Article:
Ten people, including two medical doctors, have been indicted in a $300 million health care fraud, announced U.S. Attorney for the Northern District of Texas Chad E. Meacham.
The defendants—who stand accused of accused of conspiracy to commit health care fraud, conspiracy to pay and receive health care kickbacks, offering or paying illegal kickbacks, and soliciting or receiving illegal kickbacks—were charged in a 26-count indictment filed Feb. 9.
“Anti-kickback laws are designed to ensure that financial considerations do not cloud physicians’ judgement,” said US Attorney Chad Meacham. “The Justice Department is determined to prosecute those flouting our nation’s health care fraud laws. Patients—and taxpayers—deserve rigorous enforcement.”
“Illegal kickback schemes corrupt the health care system. They cause billions of dollars in losses each year, generate business for dishonest service providers, and erode trust in our health care system,” said Dallas FBI Special Agent in Charge Matthew DeSarno. “The FBI will continue to work with our law enforcement partners to expose fraud and protect the public from illegal schemes.”
According to the indictment, the founders of several lab companies, including Unified Laboratory Services, Spectrum Diagnostic Laboratory, and Reliable Labs LLC, allegedly paid kickbacks to induce medical professionals to order medically unnecessary lab tests, which they then billed to Medicare and other federal health care programs.
The medical professionals—including internal medicine specialist Eduardo Canova, family medicine practitioner Jose Maldonado, and nurse practitioner Keith Wichinski—allegedly accepted the bribes and ordered millions of dollars’ worth of tests.
Meanwhile, Unified, Spectrum, and Reliable disguised the kickbacks as legitimate business transactions, including as medical advisor agreement payments, salary offsets, lease payments, and marketing commissions.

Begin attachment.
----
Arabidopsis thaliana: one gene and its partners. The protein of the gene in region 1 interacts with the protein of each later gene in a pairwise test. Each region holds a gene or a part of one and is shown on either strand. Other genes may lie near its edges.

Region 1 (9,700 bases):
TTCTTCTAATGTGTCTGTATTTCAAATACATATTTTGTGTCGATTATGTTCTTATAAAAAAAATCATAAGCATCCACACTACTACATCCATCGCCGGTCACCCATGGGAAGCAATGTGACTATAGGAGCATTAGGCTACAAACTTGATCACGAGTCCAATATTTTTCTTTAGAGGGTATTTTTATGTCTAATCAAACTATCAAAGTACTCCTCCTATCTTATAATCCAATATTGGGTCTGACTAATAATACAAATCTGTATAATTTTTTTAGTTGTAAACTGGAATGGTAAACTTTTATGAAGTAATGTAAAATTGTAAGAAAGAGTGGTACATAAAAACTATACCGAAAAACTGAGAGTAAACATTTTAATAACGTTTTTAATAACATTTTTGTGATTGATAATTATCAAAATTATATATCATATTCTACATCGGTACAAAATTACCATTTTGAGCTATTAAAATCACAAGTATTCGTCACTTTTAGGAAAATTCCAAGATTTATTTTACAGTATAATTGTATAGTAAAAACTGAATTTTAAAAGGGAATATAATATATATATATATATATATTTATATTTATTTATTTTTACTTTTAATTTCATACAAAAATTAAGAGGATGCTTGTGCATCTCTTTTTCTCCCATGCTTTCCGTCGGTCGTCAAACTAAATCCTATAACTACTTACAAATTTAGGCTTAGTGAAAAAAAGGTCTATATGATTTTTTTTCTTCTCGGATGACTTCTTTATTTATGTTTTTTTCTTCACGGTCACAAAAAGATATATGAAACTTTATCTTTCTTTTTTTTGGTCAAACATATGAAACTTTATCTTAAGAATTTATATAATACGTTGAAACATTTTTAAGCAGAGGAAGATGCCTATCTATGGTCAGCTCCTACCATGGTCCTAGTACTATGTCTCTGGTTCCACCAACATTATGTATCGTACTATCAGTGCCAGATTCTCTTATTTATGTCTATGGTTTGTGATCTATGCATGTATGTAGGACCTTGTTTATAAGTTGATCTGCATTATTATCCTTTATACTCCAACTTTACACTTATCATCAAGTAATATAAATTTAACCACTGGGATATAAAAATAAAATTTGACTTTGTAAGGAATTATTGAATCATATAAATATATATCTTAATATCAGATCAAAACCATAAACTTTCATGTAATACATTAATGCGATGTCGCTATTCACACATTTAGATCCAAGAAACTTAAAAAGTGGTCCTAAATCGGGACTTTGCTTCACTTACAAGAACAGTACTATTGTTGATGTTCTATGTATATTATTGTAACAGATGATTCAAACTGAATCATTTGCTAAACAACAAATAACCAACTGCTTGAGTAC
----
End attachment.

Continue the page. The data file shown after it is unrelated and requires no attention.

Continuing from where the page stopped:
The labs, through marketers, allegedly paid doctors hundreds of thousands of dollars for “advisory services” which were never performed in return for lab test referrals. They also allegedly paid portions of the doctors’ staff’s salaries and a portion of their office leases, contingent on the number of lab tests they referred each month. In some instances, lab marketers even made direct payments to the provider’s spouse. (When the labs threatened one provider that payments would cease if he didn’t refer more tests, he immediately increased his lab referrals, averaging approximately 20 to 30 referrals per day.)
Knowing they could disguise additional kickbacks using a provider-ownership model, the founder of Spectrum and Unified, Jeffrey Madison, convinced the co-founders of Reliable, Biby Kurian and Abraham Phillips, to convert Reliable into a physician-owned lab. Reliable offered physicians ownership opportunities only if those physicians referred an adequate number of lab tests. In some cases, they made advance disbursement payment to physicians in an effort to appease the physician and ensure he would not send samples to other labs.
As a result of these kickbacks, laboratories controlled by the defendants were able to submit more than $300 million in billing to federal government health care programs. Between 2015 and 2018, Maldonado alone received more than $400,000 in kickbacks for ordering more than $4 million worth of lab tests and Canova received more than $300,000 in kickbacks for ordering more than $12 million worth of lab tests.
Defendants indicted are:
• Jeffrey Paul Madison, 56, founder of Unified Laboratory Services and Spectrum Diagnostic Laboratory
• Mark Christopher Boggess, 49, chief operating officer for Spectrum and Unified
• Biby Ancy Kurian, 49, co-founder of Reliable Labs, LLC
• Abraham Phillips, 50, co-founder of Reliable Labs, LLC
• Dr. Jose Roel Maldonado, 48, family medicine doctor based in Laredo
• Dr. Eduardo Carlos Canova, 44, internal medicine specialist based in Laredo
• Keith Allen Wichinski, 50, board-certified nurse practitioner based in San Antonio
• David Michael Lizcano, 56, ]owner of DCLH, a marketing firm engaged by Unified, Spectrum, and Reliable
• Laura Ortiz, 58, sister of David Lizcano and employee at his marketing firm
• Juan David Rojas, 34, owner of Rojas & Associates, another marketing firm engaged by Unified, Spectrum, and Reliable
An indictment is merely an allegation of criminal conduct, not evidence. Defendants are presumed innocent until proven guilty in a court of law.
If convicted, the defendants face up to 55 years or more in federal prison.
The Federal Bureau of Investigation’s Dallas Field Office, the U.S. Department of Health and Human Services’ Office of Investigations, the Defense Criminal Investigative Service, and the Veterans Affairs’ Office of Inspector General conducted the investigation. Assistant US Attorney P.J. Meitl is prosecuting the case.
– This press release was originally published on the U.S. Department of Justice website